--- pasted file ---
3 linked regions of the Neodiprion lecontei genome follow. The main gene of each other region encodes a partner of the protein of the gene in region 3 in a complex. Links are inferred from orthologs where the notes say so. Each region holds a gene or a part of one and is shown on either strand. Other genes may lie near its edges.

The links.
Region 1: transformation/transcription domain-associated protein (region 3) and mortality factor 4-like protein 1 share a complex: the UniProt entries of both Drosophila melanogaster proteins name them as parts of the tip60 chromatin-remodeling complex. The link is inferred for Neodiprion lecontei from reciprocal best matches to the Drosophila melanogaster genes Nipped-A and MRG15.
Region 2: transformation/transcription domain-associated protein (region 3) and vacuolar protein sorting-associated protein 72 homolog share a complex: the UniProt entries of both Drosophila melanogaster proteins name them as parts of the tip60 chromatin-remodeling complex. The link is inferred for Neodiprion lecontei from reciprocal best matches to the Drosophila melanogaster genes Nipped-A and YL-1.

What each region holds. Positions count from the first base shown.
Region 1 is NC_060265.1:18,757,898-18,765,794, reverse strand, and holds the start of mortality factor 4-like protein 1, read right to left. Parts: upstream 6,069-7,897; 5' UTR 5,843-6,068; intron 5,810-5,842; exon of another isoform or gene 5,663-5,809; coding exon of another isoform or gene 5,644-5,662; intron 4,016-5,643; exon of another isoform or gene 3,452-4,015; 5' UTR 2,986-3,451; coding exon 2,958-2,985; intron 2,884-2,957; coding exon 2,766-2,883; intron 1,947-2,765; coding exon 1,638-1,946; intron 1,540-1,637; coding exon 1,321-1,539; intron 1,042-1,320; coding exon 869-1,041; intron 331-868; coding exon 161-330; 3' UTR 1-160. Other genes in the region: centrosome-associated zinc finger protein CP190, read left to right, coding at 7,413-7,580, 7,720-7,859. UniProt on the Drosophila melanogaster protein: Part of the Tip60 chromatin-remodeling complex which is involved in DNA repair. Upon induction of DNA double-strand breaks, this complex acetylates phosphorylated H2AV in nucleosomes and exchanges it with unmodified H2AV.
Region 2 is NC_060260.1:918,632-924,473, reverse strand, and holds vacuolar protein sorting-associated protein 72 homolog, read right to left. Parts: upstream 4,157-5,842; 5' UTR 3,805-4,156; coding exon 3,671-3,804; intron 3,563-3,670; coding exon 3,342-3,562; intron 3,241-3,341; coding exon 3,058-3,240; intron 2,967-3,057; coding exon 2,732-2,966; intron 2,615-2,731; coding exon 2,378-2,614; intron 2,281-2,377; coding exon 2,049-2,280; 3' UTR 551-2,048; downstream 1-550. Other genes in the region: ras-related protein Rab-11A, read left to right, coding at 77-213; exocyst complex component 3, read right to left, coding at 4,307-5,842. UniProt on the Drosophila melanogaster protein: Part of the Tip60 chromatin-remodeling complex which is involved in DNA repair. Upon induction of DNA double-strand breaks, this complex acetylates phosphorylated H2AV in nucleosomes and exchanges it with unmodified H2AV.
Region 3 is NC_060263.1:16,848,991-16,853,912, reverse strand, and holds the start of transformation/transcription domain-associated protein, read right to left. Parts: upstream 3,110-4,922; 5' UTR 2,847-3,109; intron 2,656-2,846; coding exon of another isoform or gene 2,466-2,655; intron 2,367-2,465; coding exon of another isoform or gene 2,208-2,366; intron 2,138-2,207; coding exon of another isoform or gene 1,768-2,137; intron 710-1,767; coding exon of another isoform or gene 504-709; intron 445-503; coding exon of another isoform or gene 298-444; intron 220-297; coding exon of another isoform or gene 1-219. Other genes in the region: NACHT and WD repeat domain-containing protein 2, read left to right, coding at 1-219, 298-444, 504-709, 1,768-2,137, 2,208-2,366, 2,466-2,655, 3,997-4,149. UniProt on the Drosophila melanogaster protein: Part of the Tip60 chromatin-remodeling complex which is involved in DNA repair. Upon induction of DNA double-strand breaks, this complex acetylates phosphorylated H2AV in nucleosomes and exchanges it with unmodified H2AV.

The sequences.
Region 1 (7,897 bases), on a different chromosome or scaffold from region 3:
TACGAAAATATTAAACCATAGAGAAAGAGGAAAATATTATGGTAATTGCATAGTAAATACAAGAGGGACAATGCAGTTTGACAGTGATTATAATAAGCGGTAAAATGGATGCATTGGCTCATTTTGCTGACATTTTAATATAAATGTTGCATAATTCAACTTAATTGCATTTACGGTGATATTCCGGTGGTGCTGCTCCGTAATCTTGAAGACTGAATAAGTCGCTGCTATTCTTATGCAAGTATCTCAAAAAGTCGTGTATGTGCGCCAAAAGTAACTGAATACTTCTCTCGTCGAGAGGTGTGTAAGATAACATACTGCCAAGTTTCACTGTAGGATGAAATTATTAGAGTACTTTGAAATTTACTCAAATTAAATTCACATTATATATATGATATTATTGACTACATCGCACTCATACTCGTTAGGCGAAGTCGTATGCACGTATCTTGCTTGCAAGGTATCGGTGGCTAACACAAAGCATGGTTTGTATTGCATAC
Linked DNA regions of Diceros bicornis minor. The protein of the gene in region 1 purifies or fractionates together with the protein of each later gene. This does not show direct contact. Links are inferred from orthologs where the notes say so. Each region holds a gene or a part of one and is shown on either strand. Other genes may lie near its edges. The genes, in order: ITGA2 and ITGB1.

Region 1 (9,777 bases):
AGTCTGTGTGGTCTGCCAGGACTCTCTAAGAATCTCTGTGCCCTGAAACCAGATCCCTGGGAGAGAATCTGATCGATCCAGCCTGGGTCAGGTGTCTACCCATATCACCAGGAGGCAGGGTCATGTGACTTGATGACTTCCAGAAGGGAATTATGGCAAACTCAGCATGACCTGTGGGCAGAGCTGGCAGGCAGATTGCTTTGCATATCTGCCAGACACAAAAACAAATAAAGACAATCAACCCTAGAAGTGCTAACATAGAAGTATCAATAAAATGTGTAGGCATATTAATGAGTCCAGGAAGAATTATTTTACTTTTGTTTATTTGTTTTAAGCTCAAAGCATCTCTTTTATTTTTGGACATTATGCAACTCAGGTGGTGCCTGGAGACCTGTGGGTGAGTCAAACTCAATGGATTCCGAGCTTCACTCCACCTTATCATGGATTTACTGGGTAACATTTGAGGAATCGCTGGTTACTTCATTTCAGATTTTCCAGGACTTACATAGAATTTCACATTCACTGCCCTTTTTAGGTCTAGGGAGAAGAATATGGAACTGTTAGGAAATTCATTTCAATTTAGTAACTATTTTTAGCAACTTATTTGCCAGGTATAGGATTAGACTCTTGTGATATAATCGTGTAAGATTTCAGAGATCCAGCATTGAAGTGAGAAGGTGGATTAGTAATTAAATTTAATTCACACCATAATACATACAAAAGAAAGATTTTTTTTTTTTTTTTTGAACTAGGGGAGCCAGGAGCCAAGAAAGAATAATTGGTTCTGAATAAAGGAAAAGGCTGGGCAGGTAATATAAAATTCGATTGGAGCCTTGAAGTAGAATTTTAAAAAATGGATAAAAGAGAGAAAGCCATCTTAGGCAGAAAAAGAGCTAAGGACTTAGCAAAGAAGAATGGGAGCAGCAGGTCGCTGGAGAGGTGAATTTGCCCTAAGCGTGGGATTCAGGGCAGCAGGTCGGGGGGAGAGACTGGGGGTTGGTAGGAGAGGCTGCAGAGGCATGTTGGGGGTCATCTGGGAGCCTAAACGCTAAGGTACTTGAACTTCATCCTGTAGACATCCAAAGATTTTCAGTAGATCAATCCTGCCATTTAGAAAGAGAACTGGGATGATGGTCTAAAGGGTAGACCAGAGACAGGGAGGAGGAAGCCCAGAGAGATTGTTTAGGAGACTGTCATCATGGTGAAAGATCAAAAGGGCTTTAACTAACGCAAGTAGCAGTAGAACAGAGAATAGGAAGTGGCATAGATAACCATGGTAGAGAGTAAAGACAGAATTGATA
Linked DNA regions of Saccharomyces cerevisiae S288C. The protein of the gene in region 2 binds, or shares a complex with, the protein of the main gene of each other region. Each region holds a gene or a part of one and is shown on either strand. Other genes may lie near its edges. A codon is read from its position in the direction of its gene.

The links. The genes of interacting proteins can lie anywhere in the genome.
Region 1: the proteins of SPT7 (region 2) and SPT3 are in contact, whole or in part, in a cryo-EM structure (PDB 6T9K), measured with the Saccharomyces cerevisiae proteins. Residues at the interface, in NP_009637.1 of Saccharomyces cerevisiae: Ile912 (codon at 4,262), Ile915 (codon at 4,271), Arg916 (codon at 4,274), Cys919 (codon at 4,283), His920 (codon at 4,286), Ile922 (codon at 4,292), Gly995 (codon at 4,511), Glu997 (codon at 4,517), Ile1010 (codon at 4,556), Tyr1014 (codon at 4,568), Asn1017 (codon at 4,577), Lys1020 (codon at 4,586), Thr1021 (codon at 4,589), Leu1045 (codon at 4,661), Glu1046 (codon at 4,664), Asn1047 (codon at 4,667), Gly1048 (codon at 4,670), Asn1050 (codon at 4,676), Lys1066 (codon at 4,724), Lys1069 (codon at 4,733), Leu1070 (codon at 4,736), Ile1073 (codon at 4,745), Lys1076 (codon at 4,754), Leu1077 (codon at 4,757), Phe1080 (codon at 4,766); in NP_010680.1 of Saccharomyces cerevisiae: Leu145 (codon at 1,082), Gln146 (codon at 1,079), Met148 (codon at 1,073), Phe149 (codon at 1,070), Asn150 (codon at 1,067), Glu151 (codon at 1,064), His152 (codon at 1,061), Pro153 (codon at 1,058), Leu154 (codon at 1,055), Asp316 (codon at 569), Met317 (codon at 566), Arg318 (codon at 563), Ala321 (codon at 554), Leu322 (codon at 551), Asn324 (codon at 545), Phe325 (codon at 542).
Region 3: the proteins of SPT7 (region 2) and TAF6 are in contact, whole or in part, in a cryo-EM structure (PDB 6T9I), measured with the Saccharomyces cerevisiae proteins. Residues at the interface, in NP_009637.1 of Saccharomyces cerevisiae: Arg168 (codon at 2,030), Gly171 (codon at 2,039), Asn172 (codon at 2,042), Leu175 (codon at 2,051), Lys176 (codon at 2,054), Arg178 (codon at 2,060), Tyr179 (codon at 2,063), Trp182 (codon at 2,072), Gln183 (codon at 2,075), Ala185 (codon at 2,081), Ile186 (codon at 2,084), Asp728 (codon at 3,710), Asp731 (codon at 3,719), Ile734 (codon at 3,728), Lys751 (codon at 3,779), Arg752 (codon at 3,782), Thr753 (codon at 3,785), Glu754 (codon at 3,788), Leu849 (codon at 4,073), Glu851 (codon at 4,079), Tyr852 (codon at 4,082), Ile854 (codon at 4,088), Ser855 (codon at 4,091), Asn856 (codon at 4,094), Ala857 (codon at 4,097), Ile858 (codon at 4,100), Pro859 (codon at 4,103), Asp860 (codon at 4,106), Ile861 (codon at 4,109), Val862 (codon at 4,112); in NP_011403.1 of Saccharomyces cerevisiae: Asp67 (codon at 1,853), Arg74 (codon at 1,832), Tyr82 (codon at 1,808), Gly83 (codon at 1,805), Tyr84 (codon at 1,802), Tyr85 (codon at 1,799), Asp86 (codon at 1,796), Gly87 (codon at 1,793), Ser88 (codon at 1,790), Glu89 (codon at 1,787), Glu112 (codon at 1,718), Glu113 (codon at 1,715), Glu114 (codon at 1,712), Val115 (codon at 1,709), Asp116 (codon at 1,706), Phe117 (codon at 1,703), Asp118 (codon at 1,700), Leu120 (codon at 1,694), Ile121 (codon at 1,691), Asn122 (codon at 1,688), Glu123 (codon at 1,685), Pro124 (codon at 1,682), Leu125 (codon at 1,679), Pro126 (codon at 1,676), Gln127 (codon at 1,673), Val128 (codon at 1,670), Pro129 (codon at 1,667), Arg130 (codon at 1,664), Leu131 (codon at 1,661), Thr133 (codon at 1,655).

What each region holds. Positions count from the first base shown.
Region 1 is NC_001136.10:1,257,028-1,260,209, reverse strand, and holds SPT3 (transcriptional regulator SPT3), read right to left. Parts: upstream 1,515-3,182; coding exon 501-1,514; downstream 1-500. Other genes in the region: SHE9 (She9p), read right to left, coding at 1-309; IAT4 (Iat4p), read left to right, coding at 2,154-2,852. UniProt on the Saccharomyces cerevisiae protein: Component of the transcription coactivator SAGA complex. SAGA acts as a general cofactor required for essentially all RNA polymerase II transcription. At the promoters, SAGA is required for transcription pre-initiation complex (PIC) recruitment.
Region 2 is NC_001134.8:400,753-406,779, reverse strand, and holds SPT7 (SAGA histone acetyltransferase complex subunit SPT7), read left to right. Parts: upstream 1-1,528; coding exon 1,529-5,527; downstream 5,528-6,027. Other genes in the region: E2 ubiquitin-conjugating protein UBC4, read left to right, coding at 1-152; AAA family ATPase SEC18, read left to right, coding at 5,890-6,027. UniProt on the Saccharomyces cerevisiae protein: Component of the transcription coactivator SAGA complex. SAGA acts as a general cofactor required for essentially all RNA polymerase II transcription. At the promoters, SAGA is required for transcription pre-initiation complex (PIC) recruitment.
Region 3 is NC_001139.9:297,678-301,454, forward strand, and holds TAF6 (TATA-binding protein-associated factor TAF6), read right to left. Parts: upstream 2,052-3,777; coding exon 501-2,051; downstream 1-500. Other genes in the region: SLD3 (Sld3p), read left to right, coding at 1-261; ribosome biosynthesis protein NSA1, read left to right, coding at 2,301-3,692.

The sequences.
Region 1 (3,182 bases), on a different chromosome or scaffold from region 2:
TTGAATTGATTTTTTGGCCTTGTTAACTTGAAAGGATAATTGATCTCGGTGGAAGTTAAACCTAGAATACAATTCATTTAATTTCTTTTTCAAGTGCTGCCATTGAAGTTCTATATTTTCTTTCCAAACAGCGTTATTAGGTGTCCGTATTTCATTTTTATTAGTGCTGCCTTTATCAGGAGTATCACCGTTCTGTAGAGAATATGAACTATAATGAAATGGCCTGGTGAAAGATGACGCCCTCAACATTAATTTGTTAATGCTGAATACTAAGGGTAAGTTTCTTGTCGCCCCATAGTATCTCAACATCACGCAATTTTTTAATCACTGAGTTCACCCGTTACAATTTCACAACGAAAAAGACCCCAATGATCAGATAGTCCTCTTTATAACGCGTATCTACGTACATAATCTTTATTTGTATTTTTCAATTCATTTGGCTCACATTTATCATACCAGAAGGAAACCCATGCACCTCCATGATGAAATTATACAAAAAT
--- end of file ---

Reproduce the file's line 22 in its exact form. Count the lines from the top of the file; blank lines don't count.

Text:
Region 3 is NC_001139.9:297,678-301,454, forward strand, and holds TAF6 (TATA-binding protein-associated factor TAF6), read right to left. Parts: upstream 2,052-3,777; coding exon 501-2,051; downstream 1-500. Other genes in the region: SLD3 (Sld3p), read left to right, coding at 1-261; ribosome biosynthesis protein NSA1, read left to right, coding at 2,301-3,692.